You don’t need a Ph.D. to understand the link between sleep and wellness. Get good sleep, and your health improves. Sleep poorly (or, perhaps, not long enough), and your likelihood for health problems increases — regardless of age.
It stands to reason, then, that one way to improve the health of children worldwide is to put them in positions to get more sleep — starting with the routine of putting on pajamas. In fact, donning a pair of cozy PJs each night before bed gives children a feeling of safety and security, and prepares them for a good night’s sleep.
Still, it’s a hard truth that not all kids — particularly those from low income families — have access to something that so many take for granted. Above all else, this is the basic idea behind a revolutionary new sustainability program from Westin.
When we were determining what product to make from the discarded linens, it was a no brainer to create pajamas.
The program, dubbed Project Rise: ThreadForward, was unveiled last month and revolves around upcycling linens that have reached the end of their lifecycle from the brand’s signature Heavenly Bed.
Though these linens would have once been discarded, as part of a partnership with a nonprofit named Clean the World, Westin collects, processes and reweaves used bed linens, transforming a certain percentage of the linens into pajamas that are then donated to children in underserved communities.
It also affords Westin and Marriott guests the opportunity to purchase the pajamas and send a portion of every sale directly to the charity, Delivering Good.
According to Catherine Flint, senior manager for Brand Management & Marketing at Westin, the initiative represents the hotel industry’s first large-scale textile upcycling program.
“When we were determining what product to make from the discarded linens, it was a no brainer to create pajamas, as this idea addresses a wellness issue of sleep deprivation in children and also keeps textiles out of landfills,” she says. “All of us are excited to see the impact this program will have on the industry.”
A Journey from Linens to PJs Unfolds
The success of Project Rise: ThreadForward requires a true team effort and makes use of a groundbreaking technology.
First, housekeepers at individual Westin properties will collect soiled and unusable linens and send them to a centralized spot.
Next, with the help of Clean the World, Westin breaks down the linens to their most basic fibers, and reweaves them into a new thread that is soft and also compliant with strict U.S. Consumer Product Safety Commission guidelines that govern children’s clothes.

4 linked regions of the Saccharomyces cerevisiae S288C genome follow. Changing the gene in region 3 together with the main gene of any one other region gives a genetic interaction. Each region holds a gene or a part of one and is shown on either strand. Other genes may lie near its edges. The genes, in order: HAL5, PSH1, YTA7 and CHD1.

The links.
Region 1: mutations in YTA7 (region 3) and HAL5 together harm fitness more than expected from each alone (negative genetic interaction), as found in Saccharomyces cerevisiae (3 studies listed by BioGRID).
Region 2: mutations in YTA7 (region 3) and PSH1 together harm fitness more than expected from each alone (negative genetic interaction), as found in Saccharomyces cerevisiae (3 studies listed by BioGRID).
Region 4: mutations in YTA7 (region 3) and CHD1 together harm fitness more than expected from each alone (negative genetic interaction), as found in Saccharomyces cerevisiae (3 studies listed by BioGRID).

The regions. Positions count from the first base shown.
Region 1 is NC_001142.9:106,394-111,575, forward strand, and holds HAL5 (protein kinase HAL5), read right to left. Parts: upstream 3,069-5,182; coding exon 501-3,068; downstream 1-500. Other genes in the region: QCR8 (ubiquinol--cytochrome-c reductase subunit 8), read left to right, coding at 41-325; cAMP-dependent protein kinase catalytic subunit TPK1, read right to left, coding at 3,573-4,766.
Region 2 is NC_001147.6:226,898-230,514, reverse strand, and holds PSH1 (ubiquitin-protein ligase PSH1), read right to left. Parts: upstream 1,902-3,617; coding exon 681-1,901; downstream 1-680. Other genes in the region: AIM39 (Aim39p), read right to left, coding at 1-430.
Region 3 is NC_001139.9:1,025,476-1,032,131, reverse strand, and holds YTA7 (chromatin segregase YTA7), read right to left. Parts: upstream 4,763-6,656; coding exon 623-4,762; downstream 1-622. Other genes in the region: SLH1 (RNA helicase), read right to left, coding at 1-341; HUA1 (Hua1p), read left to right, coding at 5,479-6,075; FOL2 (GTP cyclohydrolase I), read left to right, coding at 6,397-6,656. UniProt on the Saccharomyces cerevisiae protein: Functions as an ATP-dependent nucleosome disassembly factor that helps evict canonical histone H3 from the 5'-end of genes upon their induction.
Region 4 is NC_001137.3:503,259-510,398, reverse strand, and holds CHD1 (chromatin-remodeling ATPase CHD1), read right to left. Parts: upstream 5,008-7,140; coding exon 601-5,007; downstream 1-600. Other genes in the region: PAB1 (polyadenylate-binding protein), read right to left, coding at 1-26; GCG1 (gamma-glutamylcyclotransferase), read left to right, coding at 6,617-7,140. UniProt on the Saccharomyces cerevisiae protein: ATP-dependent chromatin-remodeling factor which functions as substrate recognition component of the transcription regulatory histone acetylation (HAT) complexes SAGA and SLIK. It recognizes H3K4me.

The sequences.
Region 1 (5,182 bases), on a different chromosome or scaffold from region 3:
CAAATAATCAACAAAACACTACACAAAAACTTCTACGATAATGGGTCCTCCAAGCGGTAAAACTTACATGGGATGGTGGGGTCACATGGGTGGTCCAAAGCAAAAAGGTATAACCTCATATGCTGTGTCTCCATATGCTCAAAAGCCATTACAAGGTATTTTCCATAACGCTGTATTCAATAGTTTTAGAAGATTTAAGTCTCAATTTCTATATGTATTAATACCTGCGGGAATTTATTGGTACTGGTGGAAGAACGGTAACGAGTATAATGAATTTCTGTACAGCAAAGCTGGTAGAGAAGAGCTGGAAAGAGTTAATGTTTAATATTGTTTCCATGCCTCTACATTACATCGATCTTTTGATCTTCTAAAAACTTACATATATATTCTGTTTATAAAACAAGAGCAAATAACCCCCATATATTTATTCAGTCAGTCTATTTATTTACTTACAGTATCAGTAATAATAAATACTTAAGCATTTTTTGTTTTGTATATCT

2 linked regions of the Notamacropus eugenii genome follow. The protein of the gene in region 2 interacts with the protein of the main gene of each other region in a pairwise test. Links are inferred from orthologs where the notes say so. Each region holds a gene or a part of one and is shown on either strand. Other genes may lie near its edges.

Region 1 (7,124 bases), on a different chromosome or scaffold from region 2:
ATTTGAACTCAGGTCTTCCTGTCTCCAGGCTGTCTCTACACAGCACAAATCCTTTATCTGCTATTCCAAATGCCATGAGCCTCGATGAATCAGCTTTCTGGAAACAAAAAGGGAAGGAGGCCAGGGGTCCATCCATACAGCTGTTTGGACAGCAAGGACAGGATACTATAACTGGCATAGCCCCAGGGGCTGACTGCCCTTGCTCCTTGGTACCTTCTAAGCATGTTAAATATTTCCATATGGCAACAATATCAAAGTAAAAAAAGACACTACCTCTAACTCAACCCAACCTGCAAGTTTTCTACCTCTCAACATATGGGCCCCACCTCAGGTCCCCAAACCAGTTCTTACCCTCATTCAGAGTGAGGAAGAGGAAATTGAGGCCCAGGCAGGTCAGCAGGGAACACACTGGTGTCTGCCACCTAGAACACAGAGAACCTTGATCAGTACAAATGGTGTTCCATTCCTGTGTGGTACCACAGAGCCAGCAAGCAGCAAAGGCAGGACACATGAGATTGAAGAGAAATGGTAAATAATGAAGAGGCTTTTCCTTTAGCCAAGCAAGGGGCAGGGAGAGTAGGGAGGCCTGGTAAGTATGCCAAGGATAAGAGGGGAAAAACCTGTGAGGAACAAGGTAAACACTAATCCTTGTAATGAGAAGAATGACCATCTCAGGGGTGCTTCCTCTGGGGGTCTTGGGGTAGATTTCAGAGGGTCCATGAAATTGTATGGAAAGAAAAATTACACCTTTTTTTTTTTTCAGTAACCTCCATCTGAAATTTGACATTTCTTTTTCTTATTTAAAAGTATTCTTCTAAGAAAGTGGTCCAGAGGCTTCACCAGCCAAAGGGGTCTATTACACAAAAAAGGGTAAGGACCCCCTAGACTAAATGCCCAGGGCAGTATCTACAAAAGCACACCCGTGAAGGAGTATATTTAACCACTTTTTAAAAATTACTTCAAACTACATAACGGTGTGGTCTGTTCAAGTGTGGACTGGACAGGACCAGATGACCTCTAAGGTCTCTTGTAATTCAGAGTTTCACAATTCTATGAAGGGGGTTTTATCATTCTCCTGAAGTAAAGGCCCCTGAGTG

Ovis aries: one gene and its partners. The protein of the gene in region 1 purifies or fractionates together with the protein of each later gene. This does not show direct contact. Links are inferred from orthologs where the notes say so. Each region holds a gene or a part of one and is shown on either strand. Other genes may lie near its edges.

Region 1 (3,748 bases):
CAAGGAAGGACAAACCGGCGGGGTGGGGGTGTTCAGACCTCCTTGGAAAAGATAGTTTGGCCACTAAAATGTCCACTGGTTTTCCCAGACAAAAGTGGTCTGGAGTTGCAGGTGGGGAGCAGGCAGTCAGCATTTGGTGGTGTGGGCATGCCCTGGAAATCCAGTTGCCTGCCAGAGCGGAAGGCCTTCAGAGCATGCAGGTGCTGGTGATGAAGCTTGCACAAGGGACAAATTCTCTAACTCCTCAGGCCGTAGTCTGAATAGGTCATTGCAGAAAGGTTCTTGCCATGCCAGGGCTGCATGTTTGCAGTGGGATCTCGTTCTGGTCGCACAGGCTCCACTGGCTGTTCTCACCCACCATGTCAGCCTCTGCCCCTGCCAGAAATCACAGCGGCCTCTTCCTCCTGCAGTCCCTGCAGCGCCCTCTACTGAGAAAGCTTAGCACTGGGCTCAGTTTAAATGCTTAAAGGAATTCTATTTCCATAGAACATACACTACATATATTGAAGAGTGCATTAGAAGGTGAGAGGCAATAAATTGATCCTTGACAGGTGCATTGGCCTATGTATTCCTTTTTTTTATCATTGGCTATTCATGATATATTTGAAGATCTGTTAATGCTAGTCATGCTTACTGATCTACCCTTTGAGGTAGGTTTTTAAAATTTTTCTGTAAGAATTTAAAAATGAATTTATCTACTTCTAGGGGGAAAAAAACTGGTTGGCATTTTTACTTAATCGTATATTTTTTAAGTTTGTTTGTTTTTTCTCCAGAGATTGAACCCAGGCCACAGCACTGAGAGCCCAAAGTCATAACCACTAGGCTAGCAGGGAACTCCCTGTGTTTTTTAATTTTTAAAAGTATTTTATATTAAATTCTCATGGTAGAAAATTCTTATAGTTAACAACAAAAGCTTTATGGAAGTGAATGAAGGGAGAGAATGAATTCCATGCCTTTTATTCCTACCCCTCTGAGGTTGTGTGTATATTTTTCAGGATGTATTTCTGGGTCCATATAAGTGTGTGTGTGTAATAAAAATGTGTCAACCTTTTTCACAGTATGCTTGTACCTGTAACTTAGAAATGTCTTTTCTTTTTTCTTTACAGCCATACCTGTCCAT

Shawn Seipler, founder and CEO of Orlando-based Clean the World, says the reweaving step is infinitely more complicated than it sounds because the process involves separating textiles down to their basic fibers, such as polyester and cotton, and then building them back up again.
He added that the technology behind reweaving textiles is brand-new.
“Only one percent of textiles globally are recycled this way,” says Seipler, whose organization has recycled soaps and other bottled bathroom amenities from hotels around the world since 2009. “It’s pretty exciting to be at the cutting edge of something that could change the way we think about recycling forever.”
Once the pajamas are ready for distribution, a second nonprofit called Delivering Good will step in and donate them to underserved and disadvantaged communities.
An Idea Sprung to Life
When you have a program that's better for the Earth and good for kids, everybody wins.
The ThreadForward concept has been more than two years in the making.
The idea first emerged from a global initiative involving Westin associates across 220 properties. Named “Project Rise,” Flint says the program served as a rallying cry to help the brand determine how Westin could spread well-being around the world and help the communities in which associates serve.
Employees were challenged to come up with ideas to empower these communities. One of the suggestions that emerged from brainstorming sessions: Recycling linens and bedding to help those in need.
This trash-into-treasure notion resonated. According to Flint, two aspects stuck out in particular: (1) As more people integrate wellness into their lifestyles, giving back to the community has become increasingly important in people’s overall sense of well-being, and (2) sleep is the foundation of well-being, and research indicates that the simple act of putting on pajamas as part of a bedtime routine can improve a child’s quality of sleep.
“When you have a program that’s better for the Earth and good for kids, everybody wins,” says Flint.
The Greater Impact
Flint expects the project to produce thousands pairs of pajamas, and a minimum of 1,500 of those would be earmarked for charity this year. With Delivering Good and their network of community partners, Westin will begin donating the first 1500 pajamas next month to children in need, who are most prone to suffer sleep anxieties, in markets around the world.
Now that ThreadForward is online, the next push will be to grow the model. For Seipler at Clean the World, the hope is that upcycling like ThreadForward is eventually adopted across the industry by a variety of brands.
Travelers also can support the brand’s efforts directly by purchasing pajamas on Westinstore.com. A portion of every sale will support Delivering Good — and help ensure little ones a restful sleep.